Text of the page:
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Jack heard his cell phone start up when he was partway through the slow, careful process of getting dressed. It was sitting downstairs on the coffee table where he'd left it the night before. Shirtless, barefoot and cursing, he took the stairs too fast, swung around the banister post on the landing halfway down and bumped his shoulder into the opposite wall, which meant that the half-healed wound in his left side was screaming at him by the time he picked up the phone.
T-shirt balled in his free hand and lopsided with pain, he heard Terri's voice. He'd been expecting her call. Had thought about it when he'd lain awake in the night, unable to get back to sleep.
"Sorry, did I get you out of bed?" she cooed at him, and he caught the veiled put-down like a pro baseball player catching a kid's practice throw.
Yeah, Terri, okay, I get it, you think I'm lazy. It was seven-thirty on a New Jersey Monday morning. Terri's new husband, Jay, arose at six every day, went to the gym for an hour, ate a power breakfast and still managed to make a couple of billion dollars by lunch.
"Out of the shower," he told her, after a silence that lasted a fraction too long. His side was still burning and he couldn't be bothered attempting to change what his ex-wife thought of him.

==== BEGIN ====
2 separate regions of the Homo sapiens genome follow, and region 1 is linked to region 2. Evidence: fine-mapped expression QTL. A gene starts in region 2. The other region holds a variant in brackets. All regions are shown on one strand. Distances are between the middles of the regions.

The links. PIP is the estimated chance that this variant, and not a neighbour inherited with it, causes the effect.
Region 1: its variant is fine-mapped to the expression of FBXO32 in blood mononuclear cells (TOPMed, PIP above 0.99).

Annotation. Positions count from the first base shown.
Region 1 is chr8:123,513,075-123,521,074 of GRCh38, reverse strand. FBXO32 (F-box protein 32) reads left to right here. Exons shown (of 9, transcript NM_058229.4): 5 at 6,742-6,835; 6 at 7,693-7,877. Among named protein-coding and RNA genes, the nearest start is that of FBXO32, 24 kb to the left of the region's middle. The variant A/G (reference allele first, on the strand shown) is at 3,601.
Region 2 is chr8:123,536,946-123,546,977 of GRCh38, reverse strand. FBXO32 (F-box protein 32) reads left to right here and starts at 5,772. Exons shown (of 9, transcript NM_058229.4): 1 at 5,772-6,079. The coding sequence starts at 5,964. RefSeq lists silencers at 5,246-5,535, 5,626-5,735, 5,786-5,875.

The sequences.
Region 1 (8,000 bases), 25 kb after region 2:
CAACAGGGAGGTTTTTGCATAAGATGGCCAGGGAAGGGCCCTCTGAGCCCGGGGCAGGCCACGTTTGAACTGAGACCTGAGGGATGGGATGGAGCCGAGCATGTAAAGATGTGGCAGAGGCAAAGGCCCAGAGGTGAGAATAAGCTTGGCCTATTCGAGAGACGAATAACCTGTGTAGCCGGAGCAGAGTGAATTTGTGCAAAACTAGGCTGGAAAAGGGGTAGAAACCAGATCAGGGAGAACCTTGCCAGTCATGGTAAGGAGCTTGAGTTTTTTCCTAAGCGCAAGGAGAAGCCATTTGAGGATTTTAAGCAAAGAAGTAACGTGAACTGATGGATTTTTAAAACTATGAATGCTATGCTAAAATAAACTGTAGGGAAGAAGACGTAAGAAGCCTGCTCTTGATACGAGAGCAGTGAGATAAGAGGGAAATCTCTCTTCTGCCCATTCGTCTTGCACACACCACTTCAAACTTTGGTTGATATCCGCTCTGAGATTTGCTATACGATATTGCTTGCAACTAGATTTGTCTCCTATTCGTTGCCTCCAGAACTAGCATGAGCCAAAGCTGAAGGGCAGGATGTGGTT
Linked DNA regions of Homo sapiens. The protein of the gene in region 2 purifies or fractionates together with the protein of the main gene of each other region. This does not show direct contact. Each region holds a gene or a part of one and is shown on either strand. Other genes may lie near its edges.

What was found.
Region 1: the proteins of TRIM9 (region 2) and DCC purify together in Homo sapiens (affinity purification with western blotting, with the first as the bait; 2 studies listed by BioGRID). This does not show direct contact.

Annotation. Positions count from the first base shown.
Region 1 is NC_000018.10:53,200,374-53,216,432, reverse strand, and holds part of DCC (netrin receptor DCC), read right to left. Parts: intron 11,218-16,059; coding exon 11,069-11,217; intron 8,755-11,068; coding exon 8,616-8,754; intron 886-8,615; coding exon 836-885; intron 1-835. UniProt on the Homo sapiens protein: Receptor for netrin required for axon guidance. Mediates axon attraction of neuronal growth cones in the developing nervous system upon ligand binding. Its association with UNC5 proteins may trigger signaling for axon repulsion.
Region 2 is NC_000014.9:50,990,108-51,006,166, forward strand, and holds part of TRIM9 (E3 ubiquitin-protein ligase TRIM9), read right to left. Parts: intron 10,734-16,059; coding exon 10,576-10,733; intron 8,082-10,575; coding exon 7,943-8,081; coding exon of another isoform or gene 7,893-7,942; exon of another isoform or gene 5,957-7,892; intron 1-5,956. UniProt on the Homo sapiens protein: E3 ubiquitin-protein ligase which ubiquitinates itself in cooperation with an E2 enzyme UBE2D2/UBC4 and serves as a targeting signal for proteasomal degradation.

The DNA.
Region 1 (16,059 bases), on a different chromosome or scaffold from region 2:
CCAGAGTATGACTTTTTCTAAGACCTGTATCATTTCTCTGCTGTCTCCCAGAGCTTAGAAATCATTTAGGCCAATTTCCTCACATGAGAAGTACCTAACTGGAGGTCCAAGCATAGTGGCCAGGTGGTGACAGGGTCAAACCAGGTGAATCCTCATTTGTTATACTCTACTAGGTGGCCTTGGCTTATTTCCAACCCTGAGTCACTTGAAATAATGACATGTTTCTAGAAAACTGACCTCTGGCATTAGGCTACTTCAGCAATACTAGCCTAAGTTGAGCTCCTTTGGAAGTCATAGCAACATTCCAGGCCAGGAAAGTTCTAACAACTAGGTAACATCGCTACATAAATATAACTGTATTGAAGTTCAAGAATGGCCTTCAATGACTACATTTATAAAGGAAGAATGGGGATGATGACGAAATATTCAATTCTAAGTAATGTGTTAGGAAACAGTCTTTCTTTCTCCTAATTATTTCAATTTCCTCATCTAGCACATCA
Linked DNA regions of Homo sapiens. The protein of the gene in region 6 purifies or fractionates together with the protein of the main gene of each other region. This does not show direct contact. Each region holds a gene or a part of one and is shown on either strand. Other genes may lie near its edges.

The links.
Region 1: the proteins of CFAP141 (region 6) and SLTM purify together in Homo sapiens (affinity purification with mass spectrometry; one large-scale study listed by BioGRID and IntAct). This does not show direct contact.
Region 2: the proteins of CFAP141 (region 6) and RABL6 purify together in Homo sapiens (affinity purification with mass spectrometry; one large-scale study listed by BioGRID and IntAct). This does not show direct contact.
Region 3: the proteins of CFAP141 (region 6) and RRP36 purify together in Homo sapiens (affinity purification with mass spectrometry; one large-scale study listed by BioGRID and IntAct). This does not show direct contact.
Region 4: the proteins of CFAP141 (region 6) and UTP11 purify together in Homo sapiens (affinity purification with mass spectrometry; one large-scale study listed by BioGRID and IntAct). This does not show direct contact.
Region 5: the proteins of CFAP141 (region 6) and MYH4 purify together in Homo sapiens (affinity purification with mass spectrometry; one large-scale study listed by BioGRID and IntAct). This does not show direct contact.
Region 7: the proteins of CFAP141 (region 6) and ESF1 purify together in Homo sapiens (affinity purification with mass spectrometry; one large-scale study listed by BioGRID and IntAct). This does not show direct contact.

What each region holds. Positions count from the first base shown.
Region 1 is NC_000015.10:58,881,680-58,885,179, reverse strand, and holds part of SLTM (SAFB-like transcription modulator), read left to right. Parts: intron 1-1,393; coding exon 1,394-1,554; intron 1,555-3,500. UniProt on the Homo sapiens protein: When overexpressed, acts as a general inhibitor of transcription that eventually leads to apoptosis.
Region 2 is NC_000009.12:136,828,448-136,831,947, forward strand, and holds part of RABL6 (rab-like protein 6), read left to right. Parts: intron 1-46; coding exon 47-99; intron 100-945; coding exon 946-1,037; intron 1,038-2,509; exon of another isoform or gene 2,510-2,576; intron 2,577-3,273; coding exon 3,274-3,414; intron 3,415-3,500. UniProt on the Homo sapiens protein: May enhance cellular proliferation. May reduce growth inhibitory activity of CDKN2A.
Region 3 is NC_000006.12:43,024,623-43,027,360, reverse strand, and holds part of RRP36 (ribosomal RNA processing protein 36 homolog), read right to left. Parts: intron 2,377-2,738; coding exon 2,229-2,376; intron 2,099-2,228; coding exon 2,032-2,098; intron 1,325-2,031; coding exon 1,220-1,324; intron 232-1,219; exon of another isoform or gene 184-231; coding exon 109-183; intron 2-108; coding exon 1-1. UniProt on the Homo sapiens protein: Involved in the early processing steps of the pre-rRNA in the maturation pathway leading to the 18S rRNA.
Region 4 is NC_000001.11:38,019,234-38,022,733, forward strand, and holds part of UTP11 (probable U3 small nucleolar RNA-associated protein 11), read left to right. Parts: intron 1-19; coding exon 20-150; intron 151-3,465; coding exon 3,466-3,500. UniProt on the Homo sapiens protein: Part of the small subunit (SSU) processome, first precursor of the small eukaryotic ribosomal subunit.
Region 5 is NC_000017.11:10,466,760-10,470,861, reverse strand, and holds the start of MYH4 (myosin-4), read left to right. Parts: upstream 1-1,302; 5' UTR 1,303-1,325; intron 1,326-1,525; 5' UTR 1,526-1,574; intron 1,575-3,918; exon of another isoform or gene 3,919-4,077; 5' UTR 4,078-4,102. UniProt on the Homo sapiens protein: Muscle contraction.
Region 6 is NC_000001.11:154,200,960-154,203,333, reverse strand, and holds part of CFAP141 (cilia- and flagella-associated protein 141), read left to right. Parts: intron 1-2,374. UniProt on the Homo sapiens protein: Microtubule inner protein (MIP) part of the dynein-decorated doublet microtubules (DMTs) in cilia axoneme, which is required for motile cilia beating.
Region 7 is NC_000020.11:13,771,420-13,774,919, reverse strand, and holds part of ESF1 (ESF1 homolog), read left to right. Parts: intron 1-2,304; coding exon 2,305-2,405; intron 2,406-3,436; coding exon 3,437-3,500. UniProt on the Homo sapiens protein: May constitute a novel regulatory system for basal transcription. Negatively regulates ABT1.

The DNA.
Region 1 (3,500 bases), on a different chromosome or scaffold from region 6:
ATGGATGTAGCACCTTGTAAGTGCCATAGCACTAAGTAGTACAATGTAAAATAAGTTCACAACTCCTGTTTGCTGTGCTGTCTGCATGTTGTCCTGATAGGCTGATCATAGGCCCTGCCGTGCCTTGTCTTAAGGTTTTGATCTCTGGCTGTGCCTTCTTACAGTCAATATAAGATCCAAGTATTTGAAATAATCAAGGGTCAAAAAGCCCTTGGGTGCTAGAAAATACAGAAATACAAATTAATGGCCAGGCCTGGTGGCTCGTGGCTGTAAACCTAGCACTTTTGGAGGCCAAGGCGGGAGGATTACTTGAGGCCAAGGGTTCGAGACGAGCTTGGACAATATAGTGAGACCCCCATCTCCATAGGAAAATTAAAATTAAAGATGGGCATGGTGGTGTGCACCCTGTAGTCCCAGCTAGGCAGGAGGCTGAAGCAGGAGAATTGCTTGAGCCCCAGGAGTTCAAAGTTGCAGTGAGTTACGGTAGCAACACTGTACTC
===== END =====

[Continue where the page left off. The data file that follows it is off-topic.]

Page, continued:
What she thought of him had become pretty clear during the process of their divorce.
The only thing that mattered in their relationship anymore was Ryan, and he mattered down to the marrow of Jack's bones. Ryan came first.
He took some cautious breaths and paced up and down the splintered old hardwood floor, willing the pain to ebb. What had he done in there? Ripped open his stitches? Did the agony show in hisvoice?
Terri knew that he'd just come out of the hospital, but he'd played the whole thing down when he'd told her what had happened. She no longer considered straight-talking cops to be heroes. Wall Street pirates with fat bank accounts and a polished line in doublespeak were the real he-men, as far as she was concerned.
She hadn't been like this when they were first married at age twenty, fourteen years ago. He'd never seen this side of her back then, when they were so young. Deciding that she didn't love him anymore seemed to have given her the license to fight as dirty as she could, and it set his teeth on edge.
"Did you and Jay have your meeting?" he asked.
"Family council," Terri corrected quickly, as if the distinction was important.
Jack thought it was typical of Jay Kruger that he ran his new family the same way he ran his corporate take-overs, complete with meetings and agendas and power plays, but Terri didn't want to see things this way.
He waited. He wasn't going to dutifully echo the words family council just to ease her conscience. Nor was he going to let on how emotional he felt about the possible outcome.
"Yes, we had it " she said, letting her sentence trail off enticingly.
Jack clenched his jaw. He knew this routine. She wanted him to wait and beg. It was like those pointless thirty-second pauses on reality TV shows before they announced the winner or loser's name. Did his ex really think he didn't see the emotional manipulation?